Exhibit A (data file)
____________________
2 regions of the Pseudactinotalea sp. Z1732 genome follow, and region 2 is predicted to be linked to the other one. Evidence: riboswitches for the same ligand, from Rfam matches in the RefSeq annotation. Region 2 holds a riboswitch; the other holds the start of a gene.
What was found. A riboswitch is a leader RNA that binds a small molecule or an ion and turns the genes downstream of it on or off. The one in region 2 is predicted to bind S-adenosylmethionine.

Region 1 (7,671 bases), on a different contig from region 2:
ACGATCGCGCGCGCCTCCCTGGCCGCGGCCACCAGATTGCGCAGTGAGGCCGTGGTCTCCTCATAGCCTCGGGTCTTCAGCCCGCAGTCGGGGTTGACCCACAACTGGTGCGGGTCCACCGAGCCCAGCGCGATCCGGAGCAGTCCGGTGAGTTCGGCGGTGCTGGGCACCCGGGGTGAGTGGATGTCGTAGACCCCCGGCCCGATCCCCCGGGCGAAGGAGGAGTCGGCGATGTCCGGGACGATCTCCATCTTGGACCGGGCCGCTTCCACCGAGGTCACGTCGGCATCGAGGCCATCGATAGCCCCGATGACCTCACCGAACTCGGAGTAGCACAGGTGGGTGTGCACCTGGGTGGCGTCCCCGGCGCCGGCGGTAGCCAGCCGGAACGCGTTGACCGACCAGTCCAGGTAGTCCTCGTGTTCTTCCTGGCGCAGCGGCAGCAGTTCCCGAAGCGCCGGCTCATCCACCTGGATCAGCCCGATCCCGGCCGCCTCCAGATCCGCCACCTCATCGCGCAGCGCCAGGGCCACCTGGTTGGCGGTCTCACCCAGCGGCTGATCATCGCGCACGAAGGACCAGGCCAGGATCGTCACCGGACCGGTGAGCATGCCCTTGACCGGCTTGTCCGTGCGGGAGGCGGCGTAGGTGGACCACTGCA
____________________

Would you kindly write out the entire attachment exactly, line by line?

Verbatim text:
2 regions of the Pseudactinotalea sp. Z1732 genome follow, and region 2 is predicted to be linked to the other one. Evidence: riboswitches for the same ligand, from Rfam matches in the RefSeq annotation. Region 2 holds a riboswitch; the other holds the start of a gene.
What was found. A riboswitch is a leader RNA that binds a small molecule or an ion and turns the genes downstream of it on or off. The one in region 2 is predicted to bind S-adenosylmethionine.

Region 1 (7,671 bases), on a different contig from region 2:
ACGATCGCGCGCGCCTCCCTGGCCGCGGCCACCAGATTGCGCAGTGAGGCCGTGGTCTCCTCATAGCCTCGGGTCTTCAGCCCGCAGTCGGGGTTGACCCACAACTGGTGCGGGTCCACCGAGCCCAGCGCGATCCGGAGCAGTCCGGTGAGTTCGGCGGTGCTGGGCACCCGGGGTGAGTGGATGTCGTAGACCCCCGGCCCGATCCCCCGGGCGAAGGAGGAGTCGGCGATGTCCGGGACGATCTCCATCTTGGACCGGGCCGCTTCCACCGAGGTCACGTCGGCATCGAGGCCATCGATAGCCCCGATGACCTCACCGAACTCGGAGTAGCACAGGTGGGTGTGCACCTGGGTGGCGTCCCCGGCGCCGGCGGTAGCCAGCCGGAACGCGTTGACCGACCAGTCCAGGTAGTCCTCGTGTTCTTCCTGGCGCAGCGGCAGCAGTTCCCGAAGCGCCGGCTCATCCACCTGGATCAGCCCGATCCCGGCCGCCTCCAGATCCGCCACCTCATCGCGCAGCGCCAGGGCCACCTGGTTGGCGGTCTCACCCAGCGGCTGATCATCGCGCACGAAGGACCAGGCCAGGATCGTCACCGGACCGGTGAGCATGCCCTTGACCGGCTTGTCCGTGCGGGAGGCGGCGTAGGTGGACCACTGCA